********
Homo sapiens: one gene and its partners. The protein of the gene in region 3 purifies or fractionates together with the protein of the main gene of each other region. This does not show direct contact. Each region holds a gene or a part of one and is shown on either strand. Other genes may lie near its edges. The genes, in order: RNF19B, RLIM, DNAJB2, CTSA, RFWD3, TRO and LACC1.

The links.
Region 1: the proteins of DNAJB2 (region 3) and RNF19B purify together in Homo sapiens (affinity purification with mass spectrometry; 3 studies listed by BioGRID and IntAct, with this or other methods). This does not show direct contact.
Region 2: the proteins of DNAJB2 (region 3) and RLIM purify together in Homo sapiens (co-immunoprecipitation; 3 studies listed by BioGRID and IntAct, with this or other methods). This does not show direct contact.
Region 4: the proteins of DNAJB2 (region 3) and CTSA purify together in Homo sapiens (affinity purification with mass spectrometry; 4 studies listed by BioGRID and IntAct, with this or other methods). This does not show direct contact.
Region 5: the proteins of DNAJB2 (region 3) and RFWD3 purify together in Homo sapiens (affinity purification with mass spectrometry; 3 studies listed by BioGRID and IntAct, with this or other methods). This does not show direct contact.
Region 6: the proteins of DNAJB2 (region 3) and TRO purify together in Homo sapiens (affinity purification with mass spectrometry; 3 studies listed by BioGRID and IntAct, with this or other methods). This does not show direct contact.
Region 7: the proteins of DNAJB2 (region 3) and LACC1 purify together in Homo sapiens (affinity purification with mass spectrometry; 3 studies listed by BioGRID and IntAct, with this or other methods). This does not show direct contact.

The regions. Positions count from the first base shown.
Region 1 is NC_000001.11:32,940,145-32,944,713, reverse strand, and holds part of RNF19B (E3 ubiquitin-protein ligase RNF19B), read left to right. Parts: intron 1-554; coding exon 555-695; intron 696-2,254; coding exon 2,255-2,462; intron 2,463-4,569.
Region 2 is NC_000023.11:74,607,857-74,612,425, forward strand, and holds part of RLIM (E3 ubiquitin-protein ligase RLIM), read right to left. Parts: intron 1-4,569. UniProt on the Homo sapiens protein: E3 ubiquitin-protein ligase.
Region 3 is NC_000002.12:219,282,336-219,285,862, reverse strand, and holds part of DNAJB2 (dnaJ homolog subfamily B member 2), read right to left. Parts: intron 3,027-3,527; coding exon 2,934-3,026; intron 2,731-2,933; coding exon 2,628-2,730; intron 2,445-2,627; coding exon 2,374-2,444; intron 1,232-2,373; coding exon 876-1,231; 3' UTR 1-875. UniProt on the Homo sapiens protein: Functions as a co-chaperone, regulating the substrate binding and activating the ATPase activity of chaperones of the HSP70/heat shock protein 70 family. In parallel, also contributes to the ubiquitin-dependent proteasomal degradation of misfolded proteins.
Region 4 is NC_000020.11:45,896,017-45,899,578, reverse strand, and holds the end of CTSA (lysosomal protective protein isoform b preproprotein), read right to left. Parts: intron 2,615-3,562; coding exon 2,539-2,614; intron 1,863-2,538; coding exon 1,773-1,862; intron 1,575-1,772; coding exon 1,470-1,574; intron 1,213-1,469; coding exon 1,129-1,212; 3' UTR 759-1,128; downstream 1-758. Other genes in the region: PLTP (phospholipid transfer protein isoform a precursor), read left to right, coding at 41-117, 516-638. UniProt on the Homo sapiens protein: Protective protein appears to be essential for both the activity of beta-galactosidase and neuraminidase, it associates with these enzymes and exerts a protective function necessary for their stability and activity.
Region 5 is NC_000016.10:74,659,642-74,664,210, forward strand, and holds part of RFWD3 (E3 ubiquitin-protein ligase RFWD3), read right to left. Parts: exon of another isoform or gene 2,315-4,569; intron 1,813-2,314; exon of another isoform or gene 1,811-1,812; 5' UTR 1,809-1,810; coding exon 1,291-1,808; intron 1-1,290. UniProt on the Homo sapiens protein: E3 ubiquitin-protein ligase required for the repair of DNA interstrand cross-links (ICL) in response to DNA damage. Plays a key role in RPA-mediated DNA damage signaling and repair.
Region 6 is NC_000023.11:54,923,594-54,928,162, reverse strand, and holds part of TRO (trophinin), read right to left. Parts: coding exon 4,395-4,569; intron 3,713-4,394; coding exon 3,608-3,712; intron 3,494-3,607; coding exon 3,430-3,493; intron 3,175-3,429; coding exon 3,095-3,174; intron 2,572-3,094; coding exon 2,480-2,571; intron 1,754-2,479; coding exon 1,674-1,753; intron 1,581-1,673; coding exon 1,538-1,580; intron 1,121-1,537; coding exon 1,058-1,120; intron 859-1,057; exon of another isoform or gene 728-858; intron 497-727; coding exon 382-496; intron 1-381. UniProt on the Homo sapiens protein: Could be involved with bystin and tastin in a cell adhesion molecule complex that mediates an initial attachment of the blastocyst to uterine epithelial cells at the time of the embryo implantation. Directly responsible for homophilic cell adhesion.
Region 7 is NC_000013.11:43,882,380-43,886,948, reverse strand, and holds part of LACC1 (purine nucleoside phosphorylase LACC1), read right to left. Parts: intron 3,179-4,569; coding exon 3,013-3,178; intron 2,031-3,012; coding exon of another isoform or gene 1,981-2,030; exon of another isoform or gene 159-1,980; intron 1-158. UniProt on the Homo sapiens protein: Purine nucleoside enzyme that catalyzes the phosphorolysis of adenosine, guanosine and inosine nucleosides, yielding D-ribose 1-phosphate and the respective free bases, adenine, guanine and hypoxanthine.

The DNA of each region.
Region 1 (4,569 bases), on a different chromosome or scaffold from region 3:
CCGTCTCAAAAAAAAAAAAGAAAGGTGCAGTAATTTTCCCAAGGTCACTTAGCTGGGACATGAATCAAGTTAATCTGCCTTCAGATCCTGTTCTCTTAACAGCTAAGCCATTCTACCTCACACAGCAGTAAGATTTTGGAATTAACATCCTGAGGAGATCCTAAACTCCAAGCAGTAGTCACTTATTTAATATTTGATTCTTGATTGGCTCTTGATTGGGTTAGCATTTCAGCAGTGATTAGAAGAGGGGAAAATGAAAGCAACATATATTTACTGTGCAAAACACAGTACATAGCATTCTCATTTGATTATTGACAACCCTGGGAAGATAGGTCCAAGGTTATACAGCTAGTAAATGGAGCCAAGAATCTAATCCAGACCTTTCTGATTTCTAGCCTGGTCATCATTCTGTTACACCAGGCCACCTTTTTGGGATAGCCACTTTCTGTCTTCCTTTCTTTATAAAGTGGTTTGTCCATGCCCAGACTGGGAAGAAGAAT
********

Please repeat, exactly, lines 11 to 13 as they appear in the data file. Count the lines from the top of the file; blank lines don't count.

Region 2 is NC_000023.11:74,607,857-74,612,425, forward strand, and holds part of RLIM (E3 ubiquitin-protein ligase RLIM), read right to left. Parts: intron 1-4,569. UniProt on the Homo sapiens protein: E3 ubiquitin-protein ligase.
Region 3 is NC_000002.12:219,282,336-219,285,862, reverse strand, and holds part of DNAJB2 (dnaJ homolog subfamily B member 2), read right to left. Parts: intron 3,027-3,527; coding exon 2,934-3,026; intron 2,731-2,933; coding exon 2,628-2,730; intron 2,445-2,627; coding exon 2,374-2,444; intron 1,232-2,373; coding exon 876-1,231; 3' UTR 1-875. UniProt on the Homo sapiens protein: Functions as a co-chaperone, regulating the substrate binding and activating the ATPase activity of chaperones of the HSP70/heat shock protein 70 family. In parallel, also contributes to the ubiquitin-dependent proteasomal degradation of misfolded proteins.
Region 4 is NC_000020.11:45,896,017-45,899,578, reverse strand, and holds the end of CTSA (lysosomal protective protein isoform b preproprotein), read right to left. Parts: intron 2,615-3,562; coding exon 2,539-2,614; intron 1,863-2,538; coding exon 1,773-1,862; intron 1,575-1,772; coding exon 1,470-1,574; intron 1,213-1,469; coding exon 1,129-1,212; 3' UTR 759-1,128; downstream 1-758. Other genes in the region: PLTP (phospholipid transfer protein isoform a precursor), read left to right, coding at 41-117, 516-638. UniProt on the Homo sapiens protein: Protective protein appears to be essential for both the activity of beta-galactosidase and neuraminidase, it associates with these enzymes and exerts a protective function necessary for their stability and activity.